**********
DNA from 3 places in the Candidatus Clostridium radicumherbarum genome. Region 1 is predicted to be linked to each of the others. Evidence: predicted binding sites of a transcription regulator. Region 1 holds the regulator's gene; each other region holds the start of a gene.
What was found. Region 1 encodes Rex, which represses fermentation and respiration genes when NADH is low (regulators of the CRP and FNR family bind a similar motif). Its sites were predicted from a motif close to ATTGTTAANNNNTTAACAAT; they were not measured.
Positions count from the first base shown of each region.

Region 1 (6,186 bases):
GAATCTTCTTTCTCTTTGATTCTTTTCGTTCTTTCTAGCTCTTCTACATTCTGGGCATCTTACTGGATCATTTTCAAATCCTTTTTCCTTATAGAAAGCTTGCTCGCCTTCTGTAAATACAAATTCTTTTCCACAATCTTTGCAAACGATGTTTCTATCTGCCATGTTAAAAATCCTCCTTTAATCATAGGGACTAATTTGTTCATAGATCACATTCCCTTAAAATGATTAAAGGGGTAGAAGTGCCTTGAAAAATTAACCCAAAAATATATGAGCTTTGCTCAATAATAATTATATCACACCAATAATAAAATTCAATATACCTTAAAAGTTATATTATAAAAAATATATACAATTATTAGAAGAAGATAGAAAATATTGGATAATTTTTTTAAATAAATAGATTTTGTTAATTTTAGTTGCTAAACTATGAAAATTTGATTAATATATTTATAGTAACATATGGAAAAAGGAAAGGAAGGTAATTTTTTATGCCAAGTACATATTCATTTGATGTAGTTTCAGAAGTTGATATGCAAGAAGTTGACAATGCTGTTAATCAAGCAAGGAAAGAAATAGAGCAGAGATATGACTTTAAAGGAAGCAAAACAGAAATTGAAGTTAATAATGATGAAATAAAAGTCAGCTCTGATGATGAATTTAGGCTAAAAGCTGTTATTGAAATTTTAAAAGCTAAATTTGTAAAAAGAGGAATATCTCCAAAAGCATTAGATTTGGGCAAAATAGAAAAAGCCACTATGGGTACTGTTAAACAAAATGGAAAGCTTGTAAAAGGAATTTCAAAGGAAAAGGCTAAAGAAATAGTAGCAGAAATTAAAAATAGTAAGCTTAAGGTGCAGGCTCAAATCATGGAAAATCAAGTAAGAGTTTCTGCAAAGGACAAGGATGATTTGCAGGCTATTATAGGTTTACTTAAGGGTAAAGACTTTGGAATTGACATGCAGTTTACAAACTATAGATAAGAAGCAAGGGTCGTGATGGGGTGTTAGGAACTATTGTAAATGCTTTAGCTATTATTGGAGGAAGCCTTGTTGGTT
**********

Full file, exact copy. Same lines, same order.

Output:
DNA from 3 places in the Candidatus Clostridium radicumherbarum genome. Region 1 is predicted to be linked to each of the others. Evidence: predicted binding sites of a transcription regulator. Region 1 holds the regulator's gene; each other region holds the start of a gene.
What was found. Region 1 encodes Rex, which represses fermentation and respiration genes when NADH is low (regulators of the CRP and FNR family bind a similar motif). Its sites were predicted from a motif close to ATTGTTAANNNNTTAACAAT; they were not measured.
Positions count from the first base shown of each region.

Region 1 (6,186 bases):
GAATCTTCTTTCTCTTTGATTCTTTTCGTTCTTTCTAGCTCTTCTACATTCTGGGCATCTTACTGGATCATTTTCAAATCCTTTTTCCTTATAGAAAGCTTGCTCGCCTTCTGTAAATACAAATTCTTTTCCACAATCTTTGCAAACGATGTTTCTATCTGCCATGTTAAAAATCCTCCTTTAATCATAGGGACTAATTTGTTCATAGATCACATTCCCTTAAAATGATTAAAGGGGTAGAAGTGCCTTGAAAAATTAACCCAAAAATATATGAGCTTTGCTCAATAATAATTATATCACACCAATAATAAAATTCAATATACCTTAAAAGTTATATTATAAAAAATATATACAATTATTAGAAGAAGATAGAAAATATTGGATAATTTTTTTAAATAAATAGATTTTGTTAATTTTAGTTGCTAAACTATGAAAATTTGATTAATATATTTATAGTAACATATGGAAAAAGGAAAGGAAGGTAATTTTTTATGCCAAGTACATATTCATTTGATGTAGTTTCAGAAGTTGATATGCAAGAAGTTGACAATGCTGTTAATCAAGCAAGGAAAGAAATAGAGCAGAGATATGACTTTAAAGGAAGCAAAACAGAAATTGAAGTTAATAATGATGAAATAAAAGTCAGCTCTGATGATGAATTTAGGCTAAAAGCTGTTATTGAAATTTTAAAAGCTAAATTTGTAAAAAGAGGAATATCTCCAAAAGCATTAGATTTGGGCAAAATAGAAAAAGCCACTATGGGTACTGTTAAACAAAATGGAAAGCTTGTAAAAGGAATTTCAAAGGAAAAGGCTAAAGAAATAGTAGCAGAAATTAAAAATAGTAAGCTTAAGGTGCAGGCTCAAATCATGGAAAATCAAGTAAGAGTTTCTGCAAAGGACAAGGATGATTTGCAGGCTATTATAGGTTTACTTAAGGGTAAAGACTTTGGAATTGACATGCAGTTTACAAACTATAGATAAGAAGCAAGGGTCGTGATGGGGTGTTAGGAACTATTGTAAATGCTTTAGCTATTATTGGAGGAAGCCTTGTTGGTT